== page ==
I can’t decide whether I have a legitimate reason to be annoyed with the opening sentences of this post by Diane Ellis Scalisi over at Acculturated, or whether I’m just being a snob. My default assumption is the latter, but you be the judge.
Let’s take it line by line.
This past summer, I set out to watch old films from the 1940s and 50s and to write about how they speak to universal themes and circumstances even today.
I hadn’t realized that anyone was in doubt that the films of the ’40s and ’50s are relevant “even today.” Admittedly, I had a film-intensive upbringing, but this sentence should be jarring even to people who didn’t. There are many ways to define what it means to have a “conservative” approach to culture, but I have to think that one fundamental requirement for all of them is not being surprised that art from fifty years ago still speaks to people. For Pete’s sake, this is our grandparents’ generation we’re talking about, not the Middle Ages. Lauren Bacall is still alive—heck, she’s still acting. Liberals go all goggle-eyed at how “modern” the plays of Noel Coward are and how much sex there is in film noir, but we should aspire to be more mature than that.
This is equivalent to saying that The White Album and Dark Side of the Moon deserve to be heard by a new generation of music listeners. I can understand categorizing Gentleman’s Agreement as obscure, but Sunset Boulevard is basic literacy. I wouldn’t waste my time talking about movies to someone who hadn’t seen it any more than I would talk about pop music with someone who’d never heard of Elvis Presley.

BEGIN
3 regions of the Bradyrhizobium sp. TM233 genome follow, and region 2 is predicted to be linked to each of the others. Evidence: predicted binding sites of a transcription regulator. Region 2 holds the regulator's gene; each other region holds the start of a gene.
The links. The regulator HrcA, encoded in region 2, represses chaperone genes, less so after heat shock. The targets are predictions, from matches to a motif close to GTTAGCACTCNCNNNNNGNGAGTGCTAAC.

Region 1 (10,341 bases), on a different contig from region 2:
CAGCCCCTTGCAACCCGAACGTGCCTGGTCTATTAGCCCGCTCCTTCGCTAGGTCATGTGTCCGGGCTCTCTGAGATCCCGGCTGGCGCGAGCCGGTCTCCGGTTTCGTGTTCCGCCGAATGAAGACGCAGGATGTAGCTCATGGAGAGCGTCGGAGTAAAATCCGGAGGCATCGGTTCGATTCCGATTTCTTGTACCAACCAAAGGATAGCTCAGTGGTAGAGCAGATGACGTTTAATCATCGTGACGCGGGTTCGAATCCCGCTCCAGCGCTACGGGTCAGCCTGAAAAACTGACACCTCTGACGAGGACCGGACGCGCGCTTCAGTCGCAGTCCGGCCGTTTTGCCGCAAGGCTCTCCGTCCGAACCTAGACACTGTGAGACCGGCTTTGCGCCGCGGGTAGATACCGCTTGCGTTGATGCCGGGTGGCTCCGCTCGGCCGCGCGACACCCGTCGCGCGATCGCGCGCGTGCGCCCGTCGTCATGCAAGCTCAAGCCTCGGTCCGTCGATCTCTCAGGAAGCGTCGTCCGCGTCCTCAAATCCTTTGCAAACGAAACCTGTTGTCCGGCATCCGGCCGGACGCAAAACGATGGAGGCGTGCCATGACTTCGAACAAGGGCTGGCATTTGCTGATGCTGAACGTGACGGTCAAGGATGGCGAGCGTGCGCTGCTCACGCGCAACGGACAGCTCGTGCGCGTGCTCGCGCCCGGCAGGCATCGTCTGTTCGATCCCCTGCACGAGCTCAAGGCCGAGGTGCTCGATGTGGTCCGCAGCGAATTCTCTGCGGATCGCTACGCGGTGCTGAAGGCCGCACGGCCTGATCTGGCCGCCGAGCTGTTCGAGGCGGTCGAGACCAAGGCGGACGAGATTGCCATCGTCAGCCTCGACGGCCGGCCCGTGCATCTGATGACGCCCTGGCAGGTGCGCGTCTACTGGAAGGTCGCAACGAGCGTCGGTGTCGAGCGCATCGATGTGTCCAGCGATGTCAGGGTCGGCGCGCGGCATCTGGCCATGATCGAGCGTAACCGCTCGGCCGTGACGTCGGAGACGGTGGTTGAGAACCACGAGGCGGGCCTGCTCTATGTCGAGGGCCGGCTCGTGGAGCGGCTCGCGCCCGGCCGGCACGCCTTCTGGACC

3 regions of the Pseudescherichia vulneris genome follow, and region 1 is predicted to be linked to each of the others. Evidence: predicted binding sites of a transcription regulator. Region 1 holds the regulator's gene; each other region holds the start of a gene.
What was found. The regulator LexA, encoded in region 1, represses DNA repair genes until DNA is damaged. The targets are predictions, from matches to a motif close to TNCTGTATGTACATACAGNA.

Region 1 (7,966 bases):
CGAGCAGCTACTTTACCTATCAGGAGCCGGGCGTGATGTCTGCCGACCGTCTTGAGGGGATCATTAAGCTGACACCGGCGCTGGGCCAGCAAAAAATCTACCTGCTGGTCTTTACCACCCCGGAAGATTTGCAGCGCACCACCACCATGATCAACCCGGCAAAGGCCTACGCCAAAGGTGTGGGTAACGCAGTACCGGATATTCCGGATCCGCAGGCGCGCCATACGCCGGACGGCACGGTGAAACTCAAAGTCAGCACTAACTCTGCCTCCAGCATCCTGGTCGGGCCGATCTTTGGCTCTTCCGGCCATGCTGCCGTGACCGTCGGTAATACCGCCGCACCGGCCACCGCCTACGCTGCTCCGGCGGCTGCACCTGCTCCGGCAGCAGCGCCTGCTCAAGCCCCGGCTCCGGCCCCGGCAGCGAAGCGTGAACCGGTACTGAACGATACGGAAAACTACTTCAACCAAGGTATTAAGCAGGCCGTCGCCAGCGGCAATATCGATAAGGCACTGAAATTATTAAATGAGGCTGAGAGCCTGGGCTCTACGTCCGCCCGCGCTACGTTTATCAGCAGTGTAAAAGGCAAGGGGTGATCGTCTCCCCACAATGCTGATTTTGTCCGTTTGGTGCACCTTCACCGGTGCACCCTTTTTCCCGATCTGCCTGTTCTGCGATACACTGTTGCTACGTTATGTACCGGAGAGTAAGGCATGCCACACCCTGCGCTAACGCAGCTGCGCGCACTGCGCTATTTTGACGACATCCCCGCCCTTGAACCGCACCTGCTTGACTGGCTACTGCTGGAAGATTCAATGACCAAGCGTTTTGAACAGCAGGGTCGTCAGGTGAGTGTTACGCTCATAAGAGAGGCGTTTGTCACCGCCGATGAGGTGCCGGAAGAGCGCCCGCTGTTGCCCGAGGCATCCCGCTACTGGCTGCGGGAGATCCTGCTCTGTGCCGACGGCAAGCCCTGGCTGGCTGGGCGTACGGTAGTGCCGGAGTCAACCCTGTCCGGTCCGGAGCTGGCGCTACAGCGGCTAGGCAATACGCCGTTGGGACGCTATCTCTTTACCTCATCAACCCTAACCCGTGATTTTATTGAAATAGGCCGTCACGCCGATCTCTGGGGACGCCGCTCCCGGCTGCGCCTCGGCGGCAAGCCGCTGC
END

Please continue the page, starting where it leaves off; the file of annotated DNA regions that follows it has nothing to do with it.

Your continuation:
I don’t mean to pick on Diane Ellis Scalisi, so to demonstrate my good will, here’s a tip for her future reference, free of charge: Next time you write about a Preston Sturges movie, don’t try to summarize the plot. The man’s signature style involves, among other things, having a storyline so implausible that its failure to make sense would be positively obtrusive if the action didn’t move so quickly. A full recap of a Preston Sturges movie is generally too convoluted for the average reader to follow. Great movie reviewers have tried; all have failed. Just state the basic premise—“Betty Hutton is married and pregnant but can’t find her husband or remember his name,” or “Joel McCrea wants to make a movie about suffering and to that end becomes a hobo”—and then say that wackiness ensues and leave it at that.